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Sustainable floodplain management and hydropower

 

The project team developed tools and indicators to quantify, predict and monitor the consequences of adaptive flow management and other restoration actions in floodplains downstream of hydropower schemes.

Project description (completed research project)

Hydropower production is an important component of the Energy Strategy 2050. Its sustainable development is mandatory, and application of adaptive flow management, reactivation of sediment dynamics and restoration of rivers and floodplains is becoming more rigorous and obligatory.

Aim

The overall goal was to provide tools and indicators to sustainably develop hydropower production while evaluating and optimising restoration actions such as adaptive management of flow and sediment regimes. For this, the development and testing of indicators linking hydromorphological structure (e.g. habitat diversity) and ecological function (e.g. biodiversity, microbial activity) applicable for the evaluation of restoration actions across different floodplains and impacts, comprehensive hydraulic modelling to quantify and predict the ecological potential of restoration actions, and remote sensing techniques for spatially explicit monitoring at the floodplain scale was integrated.

Results

Based on the linkage between structure and function, macroinvertebrate and microbial assemblages could be separated by a hydromorphological regime of different floodplains (residual flow, hydropeaking, near-natural). Structural (habitat-) diversity and hydrological dynamics increased macroinvertebrate/microbial diversity and thus fostered process heterogeneity (nutrient cycling).

The numerical models developed led to improvements in the Hydro-Morphological Index of Diversity (HMID) and evaluation of geomorphological properties (change estimation in floodplain heterogeneity) of restoration measures. Under residual flow conditions, the limits and potential of the HMID have been identified.

Based on floodplain change assessment, the project provided recommendations for the acquisition and processing of unmanned aerial systems (UAS) data to obtain a robust estimate of land cover dynamics. Optimal observation of dynamics should focus on the gravel-water interface. The use of imaging spectroscopy showed that the hydrological regime influences vegetation properties, making alluvial trees potentially less resistant to stress, for instance drought. Current models of plant strategies do not account for a large variance within the same tree species.

The results and their applications were tested in a large-scale field experiment of an artificial flood released in September 2016. Structural changes from the flood had significant effects on floodplain function via benthic and microbial communities. Structural changes were quantified using the HMID in combination with sediment replenishment. Other ecomorphological changes were assessed at the landscape scale using UAS. The combination of developed methods allowed a comprehensive evaluation of the (positive) impact of this flood and its use as a tool for the sustainable management of rivers and floodplains.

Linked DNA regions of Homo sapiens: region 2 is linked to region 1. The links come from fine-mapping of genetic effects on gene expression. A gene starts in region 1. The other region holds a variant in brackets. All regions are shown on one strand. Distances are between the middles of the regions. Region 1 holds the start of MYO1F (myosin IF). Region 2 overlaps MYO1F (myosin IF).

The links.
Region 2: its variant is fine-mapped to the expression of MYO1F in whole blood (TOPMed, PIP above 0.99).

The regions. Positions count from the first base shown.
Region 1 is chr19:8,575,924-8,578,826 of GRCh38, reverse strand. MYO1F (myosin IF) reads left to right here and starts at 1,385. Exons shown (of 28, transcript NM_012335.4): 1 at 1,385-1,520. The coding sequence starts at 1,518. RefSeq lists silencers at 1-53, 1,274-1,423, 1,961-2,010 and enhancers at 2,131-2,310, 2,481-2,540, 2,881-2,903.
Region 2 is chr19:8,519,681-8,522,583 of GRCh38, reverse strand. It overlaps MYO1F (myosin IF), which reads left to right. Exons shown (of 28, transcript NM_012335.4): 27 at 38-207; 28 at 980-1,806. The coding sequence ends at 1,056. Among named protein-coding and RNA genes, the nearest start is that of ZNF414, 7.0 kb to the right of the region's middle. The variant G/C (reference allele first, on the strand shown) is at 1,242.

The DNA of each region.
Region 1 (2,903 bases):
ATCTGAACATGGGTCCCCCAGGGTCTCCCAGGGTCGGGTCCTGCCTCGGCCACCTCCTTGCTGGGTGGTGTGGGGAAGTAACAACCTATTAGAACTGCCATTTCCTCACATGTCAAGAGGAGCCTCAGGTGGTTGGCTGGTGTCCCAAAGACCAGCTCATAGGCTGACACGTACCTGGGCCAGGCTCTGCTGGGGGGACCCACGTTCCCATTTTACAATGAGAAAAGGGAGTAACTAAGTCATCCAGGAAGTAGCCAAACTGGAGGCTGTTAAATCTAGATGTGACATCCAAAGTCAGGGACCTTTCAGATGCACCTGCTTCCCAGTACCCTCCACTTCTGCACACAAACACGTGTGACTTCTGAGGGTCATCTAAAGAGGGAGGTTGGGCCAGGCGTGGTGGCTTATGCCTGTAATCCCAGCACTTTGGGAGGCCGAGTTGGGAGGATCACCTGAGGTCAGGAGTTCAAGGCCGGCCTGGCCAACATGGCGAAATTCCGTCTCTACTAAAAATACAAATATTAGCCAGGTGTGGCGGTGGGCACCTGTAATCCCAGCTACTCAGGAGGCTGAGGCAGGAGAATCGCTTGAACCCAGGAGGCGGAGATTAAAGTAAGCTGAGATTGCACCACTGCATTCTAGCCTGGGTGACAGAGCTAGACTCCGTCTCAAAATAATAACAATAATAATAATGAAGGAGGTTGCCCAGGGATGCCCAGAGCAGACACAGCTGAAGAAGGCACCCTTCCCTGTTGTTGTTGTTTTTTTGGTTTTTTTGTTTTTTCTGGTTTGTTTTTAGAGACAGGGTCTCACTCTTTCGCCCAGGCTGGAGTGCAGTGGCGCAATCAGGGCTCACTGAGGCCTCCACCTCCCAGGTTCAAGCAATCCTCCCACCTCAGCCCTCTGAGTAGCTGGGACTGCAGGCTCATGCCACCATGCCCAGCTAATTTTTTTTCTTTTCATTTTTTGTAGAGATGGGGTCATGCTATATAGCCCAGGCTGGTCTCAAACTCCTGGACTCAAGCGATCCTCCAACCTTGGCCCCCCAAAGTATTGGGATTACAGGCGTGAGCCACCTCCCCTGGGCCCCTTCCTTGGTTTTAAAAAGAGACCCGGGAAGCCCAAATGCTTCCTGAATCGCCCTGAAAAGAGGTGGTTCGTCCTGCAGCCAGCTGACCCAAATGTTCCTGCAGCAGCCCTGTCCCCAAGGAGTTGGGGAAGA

Relevance for research

The results contribute to the important research question of how multiple disturbances and structural-functional linkages interact in floodplain ecosystems, which is directly linked to different restoration actions such as artificial floods and sediment replenishment. Numerical models combined with remote sensing products allowed quantification of floodplain change, an important prerequisite for evaluating ecosystem impacts and management adaptations.

Relevance for practice

The combination of structural and functional indicators for evaluation, modelling for prediction, and remote-sensing for monitoring is well-suited to quantifying floodplain alterations in an integrative management framework from hydropower production. It serves as an effective tool to evaluate and optimise restoration measures in an eco-economical view.

Original title

Hydro-Ecology and Floodplain Sustainability in Application (HyApp)

Principal Investigators

  • Prof. Anton Schleiss, Laboratoire de constructions hydrauliques, EPF Lausanne
  • Dr. Michael Döring, Institut für Umwelt und Natürliche Ressourcen, ZHAW Wädenswil
  • Prof. Michael E. Schaepman, Geographisches Institut, Universität Zürich
  • Dr. Christopher Robinson, Abteilung für Aquatische Ökologie, Eawag Dübendorf

 

 

Further information on this content

 Contact

Prof. Anton Schleiss Laboratoire de constructions hydrauliques
EPFL - ENAC - IIC - LCH
Station 18
Bâtiment GC A3 514
1015 Lausanne +41 21 693 23 82 anton.schleiss@epfl.ch

Products of the project